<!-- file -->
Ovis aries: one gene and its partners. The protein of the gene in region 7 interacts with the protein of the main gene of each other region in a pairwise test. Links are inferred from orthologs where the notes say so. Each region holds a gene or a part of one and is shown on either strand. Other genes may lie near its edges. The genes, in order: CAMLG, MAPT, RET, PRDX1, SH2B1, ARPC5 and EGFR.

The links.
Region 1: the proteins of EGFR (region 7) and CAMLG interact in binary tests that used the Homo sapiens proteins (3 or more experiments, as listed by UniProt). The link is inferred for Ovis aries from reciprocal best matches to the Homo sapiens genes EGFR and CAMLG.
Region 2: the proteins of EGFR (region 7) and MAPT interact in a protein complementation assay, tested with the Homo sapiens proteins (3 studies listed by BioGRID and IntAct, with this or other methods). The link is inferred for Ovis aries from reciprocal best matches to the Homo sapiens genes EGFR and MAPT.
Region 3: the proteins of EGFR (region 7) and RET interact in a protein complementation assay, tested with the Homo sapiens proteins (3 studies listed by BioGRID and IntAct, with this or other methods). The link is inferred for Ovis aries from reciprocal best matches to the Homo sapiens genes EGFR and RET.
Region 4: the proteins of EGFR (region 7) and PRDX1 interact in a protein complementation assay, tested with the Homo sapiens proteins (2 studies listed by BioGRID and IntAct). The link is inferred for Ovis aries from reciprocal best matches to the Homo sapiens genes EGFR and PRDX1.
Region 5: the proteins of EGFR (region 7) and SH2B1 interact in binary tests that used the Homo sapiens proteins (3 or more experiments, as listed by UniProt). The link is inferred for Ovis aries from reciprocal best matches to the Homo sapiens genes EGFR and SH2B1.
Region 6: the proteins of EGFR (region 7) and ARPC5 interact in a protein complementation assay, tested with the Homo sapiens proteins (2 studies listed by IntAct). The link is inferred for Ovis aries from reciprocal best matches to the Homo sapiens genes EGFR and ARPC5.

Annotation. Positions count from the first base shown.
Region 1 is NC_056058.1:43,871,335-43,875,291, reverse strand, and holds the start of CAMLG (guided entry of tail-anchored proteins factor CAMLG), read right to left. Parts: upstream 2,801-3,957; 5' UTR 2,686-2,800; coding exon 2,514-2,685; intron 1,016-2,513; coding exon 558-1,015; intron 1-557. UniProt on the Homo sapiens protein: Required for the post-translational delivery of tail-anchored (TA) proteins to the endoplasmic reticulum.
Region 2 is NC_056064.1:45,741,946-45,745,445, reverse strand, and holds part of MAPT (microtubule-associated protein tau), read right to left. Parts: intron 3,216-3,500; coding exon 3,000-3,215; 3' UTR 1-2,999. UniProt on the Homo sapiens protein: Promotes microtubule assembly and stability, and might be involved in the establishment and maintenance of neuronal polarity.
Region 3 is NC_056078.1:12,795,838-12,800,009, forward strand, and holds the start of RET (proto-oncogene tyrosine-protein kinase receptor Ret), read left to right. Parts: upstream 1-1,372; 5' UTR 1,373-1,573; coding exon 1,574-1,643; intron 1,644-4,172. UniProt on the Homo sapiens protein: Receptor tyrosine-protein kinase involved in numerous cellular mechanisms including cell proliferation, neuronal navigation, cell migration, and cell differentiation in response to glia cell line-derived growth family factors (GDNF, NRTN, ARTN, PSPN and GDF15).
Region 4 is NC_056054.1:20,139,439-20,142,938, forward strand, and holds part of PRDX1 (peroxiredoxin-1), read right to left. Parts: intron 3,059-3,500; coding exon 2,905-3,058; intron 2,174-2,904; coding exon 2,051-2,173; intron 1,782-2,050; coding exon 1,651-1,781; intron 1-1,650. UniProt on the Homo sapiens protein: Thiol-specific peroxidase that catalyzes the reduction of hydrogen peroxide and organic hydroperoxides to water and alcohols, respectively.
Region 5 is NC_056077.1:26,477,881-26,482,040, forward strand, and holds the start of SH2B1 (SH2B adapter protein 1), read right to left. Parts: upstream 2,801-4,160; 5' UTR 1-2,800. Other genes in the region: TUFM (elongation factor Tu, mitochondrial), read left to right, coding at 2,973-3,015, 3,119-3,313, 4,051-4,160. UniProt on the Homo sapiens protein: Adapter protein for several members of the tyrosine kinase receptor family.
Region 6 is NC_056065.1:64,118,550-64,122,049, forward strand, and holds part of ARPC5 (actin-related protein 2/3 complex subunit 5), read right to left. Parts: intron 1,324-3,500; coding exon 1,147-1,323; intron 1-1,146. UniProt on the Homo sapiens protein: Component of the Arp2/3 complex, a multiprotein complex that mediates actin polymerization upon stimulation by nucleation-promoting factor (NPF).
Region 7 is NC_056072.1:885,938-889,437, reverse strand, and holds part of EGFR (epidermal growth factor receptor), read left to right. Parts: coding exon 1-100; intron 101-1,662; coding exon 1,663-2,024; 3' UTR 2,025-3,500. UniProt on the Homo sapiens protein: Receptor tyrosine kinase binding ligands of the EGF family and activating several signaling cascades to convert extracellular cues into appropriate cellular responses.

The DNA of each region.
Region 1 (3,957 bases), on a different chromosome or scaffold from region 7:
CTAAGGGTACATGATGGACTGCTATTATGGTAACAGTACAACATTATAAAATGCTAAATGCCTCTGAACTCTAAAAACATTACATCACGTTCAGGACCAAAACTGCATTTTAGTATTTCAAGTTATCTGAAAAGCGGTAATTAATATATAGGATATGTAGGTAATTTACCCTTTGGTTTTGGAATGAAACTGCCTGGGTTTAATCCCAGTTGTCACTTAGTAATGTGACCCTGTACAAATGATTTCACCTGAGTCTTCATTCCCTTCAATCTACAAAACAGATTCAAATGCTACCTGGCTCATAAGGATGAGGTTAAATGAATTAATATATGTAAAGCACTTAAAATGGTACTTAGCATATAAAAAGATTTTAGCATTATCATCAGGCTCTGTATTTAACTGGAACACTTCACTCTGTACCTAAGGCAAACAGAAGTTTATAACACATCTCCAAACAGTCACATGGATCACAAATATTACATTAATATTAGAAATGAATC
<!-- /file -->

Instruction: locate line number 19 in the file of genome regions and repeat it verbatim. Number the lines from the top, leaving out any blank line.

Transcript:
CTAAGGGTACATGATGGACTGCTATTATGGTAACAGTACAACATTATAAAATGCTAAATGCCTCTGAACTCTAAAAACATTACATCACGTTCAGGACCAAAACTGCATTTTAGTATTTCAAGTTATCTGAAAAGCGGTAATTAATATATAGGATATGTAGGTAATTTACCCTTTGGTTTTGGAATGAAACTGCCTGGGTTTAATCCCAGTTGTCACTTAGTAATGTGACCCTGTACAAATGATTTCACCTGAGTCTTCATTCCCTTCAATCTACAAAACAGATTCAAATGCTACCTGGCTCATAAGGATGAGGTTAAATGAATTAATATATGTAAAGCACTTAAAATGGTACTTAGCATATAAAAAGATTTTAGCATTATCATCAGGCTCTGTATTTAACTGGAACACTTCACTCTGTACCTAAGGCAAACAGAAGTTTATAACACATCTCCAAACAGTCACATGGATCACAAATATTACATTAATATTAGAAATGAATC